I agree completely. In fact, Dylann Roof's drinking buddies were told about plans to conduct a mass shooting. They even took his gun away from him for a week at one point, but gave it back after a girlfriend objected. Dylann's mother also took the gun from him at one point, but he later got it back. So people knew there were potentially deadly problems, yet ultimately did nothing to prevent the tragedy. People who commit acts of mass murder typically show plenty of warning signs. Acting on these warning signs is the ounce of prevention, not gun bans.

Web Link

"But taking away guns will prevent massacres of the types we are having far too often."

No, it won't. And if weapons of any sort were the problem, why were these killings virtually unheard of decades ago? Firearms were far easier to obtain then. If they were the source of the problem, then such killings should have been more frequent then than now, yet the opposite is true.

"It may not have stopped the Boston Marathon"

At which point your argument falls apart, for the reasons I noted above. Do you think a couple of nutbars in Boston are the only ones who can construct and deliver a crude but effective bomb?

The media now makes celebrities of people such as Dylann Roof. That needs to stop because it encourages deeply troubled people to commit the such acts. Hey, kill a bunch of people and worldwide infamy is guaranteed. Simply reporting the facts is sufficient. Going on and on, as the news media seems to invariably do, is both unnecessary and ultimately very harmful. The public needs to be made widely aware of what to look for and how to respond. That is the only way these atrocities will be prevented.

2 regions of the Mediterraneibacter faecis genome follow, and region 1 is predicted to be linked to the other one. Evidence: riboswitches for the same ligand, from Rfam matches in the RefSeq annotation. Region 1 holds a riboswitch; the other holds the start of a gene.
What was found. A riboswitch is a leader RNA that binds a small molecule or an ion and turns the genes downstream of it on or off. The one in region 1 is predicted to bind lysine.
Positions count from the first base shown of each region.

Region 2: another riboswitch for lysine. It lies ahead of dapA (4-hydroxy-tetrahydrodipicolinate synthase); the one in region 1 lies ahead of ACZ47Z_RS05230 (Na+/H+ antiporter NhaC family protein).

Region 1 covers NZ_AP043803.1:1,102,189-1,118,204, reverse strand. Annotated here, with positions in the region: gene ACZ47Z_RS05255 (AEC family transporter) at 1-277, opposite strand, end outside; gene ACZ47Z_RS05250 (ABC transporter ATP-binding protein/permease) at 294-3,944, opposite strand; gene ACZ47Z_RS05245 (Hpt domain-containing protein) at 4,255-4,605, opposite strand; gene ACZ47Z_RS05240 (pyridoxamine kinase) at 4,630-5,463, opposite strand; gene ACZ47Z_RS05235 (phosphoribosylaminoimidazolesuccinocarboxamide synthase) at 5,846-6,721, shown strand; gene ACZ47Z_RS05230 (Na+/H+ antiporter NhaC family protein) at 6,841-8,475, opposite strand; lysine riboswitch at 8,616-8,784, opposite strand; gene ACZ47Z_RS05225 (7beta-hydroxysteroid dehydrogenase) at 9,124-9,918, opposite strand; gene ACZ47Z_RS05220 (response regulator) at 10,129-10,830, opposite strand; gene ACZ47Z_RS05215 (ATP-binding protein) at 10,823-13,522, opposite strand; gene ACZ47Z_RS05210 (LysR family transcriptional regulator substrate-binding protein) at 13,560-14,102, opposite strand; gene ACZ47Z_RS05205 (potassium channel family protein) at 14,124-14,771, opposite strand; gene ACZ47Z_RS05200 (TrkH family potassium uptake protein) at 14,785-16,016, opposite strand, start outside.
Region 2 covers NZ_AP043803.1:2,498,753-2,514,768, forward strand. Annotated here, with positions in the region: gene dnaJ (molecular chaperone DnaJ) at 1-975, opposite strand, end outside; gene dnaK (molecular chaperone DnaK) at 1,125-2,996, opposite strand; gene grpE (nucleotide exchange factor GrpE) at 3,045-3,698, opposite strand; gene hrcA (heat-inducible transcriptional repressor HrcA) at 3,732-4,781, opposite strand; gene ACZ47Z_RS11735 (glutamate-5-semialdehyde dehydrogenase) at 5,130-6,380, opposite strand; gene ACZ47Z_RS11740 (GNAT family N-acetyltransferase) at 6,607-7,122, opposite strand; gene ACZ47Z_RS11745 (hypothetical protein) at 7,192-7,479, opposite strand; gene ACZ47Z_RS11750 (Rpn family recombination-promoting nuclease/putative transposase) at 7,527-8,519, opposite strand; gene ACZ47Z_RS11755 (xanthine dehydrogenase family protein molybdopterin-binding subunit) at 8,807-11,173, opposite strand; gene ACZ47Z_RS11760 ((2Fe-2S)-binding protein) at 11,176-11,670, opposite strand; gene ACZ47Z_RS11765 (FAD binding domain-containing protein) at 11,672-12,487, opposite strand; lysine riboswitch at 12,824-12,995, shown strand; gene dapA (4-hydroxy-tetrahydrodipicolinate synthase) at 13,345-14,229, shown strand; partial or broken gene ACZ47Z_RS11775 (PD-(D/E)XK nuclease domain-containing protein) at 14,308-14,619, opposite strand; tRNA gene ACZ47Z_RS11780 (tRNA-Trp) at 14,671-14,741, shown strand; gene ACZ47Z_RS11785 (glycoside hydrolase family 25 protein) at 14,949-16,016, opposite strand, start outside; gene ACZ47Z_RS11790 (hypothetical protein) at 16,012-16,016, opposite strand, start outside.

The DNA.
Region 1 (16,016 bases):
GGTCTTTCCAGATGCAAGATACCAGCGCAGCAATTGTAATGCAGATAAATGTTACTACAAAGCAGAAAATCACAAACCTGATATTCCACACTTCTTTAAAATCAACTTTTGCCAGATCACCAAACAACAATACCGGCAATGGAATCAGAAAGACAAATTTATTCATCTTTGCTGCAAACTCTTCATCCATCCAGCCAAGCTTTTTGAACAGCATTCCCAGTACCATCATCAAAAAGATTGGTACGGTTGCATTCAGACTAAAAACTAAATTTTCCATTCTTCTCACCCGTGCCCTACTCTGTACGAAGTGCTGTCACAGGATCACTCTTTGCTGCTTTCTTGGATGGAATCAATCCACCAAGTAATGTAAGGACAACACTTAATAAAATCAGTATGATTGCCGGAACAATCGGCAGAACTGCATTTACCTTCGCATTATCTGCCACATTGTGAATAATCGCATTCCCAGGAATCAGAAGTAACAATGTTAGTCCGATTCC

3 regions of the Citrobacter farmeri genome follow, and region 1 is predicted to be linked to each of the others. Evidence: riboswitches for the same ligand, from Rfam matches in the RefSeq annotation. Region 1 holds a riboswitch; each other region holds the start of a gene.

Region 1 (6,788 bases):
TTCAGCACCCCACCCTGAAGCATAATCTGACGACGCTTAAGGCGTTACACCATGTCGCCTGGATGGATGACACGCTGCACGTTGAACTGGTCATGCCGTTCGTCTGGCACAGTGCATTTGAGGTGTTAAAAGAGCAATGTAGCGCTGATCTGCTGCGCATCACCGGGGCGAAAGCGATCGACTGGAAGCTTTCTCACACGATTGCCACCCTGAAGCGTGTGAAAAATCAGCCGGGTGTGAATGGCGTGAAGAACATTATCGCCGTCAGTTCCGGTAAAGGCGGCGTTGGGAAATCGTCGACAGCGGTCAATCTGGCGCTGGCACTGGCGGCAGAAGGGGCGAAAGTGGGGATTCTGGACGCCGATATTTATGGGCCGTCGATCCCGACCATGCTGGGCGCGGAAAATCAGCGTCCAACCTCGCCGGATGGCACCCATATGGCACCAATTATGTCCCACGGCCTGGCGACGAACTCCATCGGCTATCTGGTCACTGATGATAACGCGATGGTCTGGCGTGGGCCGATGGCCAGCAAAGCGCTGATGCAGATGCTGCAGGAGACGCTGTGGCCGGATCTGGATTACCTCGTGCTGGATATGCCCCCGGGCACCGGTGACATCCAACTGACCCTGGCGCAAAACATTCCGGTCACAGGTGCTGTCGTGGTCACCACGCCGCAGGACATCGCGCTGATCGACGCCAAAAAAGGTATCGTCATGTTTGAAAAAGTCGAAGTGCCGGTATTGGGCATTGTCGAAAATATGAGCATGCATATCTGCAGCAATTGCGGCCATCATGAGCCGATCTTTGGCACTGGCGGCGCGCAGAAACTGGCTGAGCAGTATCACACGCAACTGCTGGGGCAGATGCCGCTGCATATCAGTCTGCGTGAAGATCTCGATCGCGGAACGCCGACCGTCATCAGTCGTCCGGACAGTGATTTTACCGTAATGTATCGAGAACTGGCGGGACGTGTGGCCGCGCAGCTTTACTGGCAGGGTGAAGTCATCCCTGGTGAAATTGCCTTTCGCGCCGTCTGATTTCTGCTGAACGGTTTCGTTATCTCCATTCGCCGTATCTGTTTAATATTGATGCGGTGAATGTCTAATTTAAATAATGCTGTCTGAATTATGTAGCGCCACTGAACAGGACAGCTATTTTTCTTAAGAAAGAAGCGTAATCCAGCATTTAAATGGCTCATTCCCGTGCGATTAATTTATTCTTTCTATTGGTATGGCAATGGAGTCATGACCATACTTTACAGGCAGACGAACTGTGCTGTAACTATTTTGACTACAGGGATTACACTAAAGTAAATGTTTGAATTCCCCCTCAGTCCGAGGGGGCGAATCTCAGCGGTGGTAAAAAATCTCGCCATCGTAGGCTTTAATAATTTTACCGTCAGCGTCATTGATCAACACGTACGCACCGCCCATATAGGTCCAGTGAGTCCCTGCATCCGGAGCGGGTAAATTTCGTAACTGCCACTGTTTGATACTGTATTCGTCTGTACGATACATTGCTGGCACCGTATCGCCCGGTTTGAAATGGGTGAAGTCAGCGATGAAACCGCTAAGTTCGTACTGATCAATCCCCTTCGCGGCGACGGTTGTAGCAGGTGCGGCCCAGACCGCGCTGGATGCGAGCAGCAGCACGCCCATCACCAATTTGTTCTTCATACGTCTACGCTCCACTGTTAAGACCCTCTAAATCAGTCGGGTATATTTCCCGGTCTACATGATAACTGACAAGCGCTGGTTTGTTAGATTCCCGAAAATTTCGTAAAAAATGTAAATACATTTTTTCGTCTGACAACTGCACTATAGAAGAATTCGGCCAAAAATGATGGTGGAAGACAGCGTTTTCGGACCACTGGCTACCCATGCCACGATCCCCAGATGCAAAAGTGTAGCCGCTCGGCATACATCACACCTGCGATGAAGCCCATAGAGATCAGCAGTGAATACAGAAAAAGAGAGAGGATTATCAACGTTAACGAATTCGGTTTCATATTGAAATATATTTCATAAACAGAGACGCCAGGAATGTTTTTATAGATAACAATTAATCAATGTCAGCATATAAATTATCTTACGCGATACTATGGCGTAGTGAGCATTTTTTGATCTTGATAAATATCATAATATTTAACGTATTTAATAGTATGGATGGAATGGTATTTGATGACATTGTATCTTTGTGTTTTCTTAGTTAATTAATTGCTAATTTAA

2 people like this
Posted by Resident
a resident of Another Palo Alto neighborhood
on Jun 22, 2015 at 2:46 pm

There are none so blind as those who will not see.


Like this comment
Posted by Kazu
a resident of Downtown North
on Jun 22, 2015 at 4:59 pm

Or those who refuse to face facts, and see only what they want to see.


Like this comment
Posted by @Kazu
a resident of another community
on Jun 22, 2015 at 5:34 pm

"Or those who refuse to face facts, and see only what they want to see."

Which describes you and your ilk to perfection.


6 people like this
Posted by revdreileen
a resident of East Palo Alto
on Jun 22, 2015 at 6:19 pm

revdreileen is a registered user.

We at First Congregational Church of Palo Alto prayed yesterday for the families of the nine slaughtered at Mother Emanuel AME Church, with lamenting for the ways that we continue to perpetuate racism. I look forward to the community conversation about race and racism on July 6.

We closed our prayer time with a prayer by the Rev. Nancy Taylor for our sisters and brothers in South Carolina.
Dear Mother Emanuel:
You, who authored courageous slave rebellions, who suffered and survived wretched bigotry, burnings and earthquake,
You, who worshipped underground when black churches were outlawed ...
Dear Mother Emanuel, in this day of grievous heartache we wrap you in bands of prayer.
We pour out upon your broken hearts the healing balm of Gilead. You, whose shepherd has been taken from you,
whose building has become a tomb,
whose children are terrified: We stand with you.
We weep with you. We rage for you.
We keep vigil with you for your beloved dead.
May the God of Moses and Miriam, of Jesus and the Marys,
anoint you with healing, furnish you with hope and,
one day, some day, mend your torn hearts and wipe the tears from your swollen eyes.
God help us.
Amen.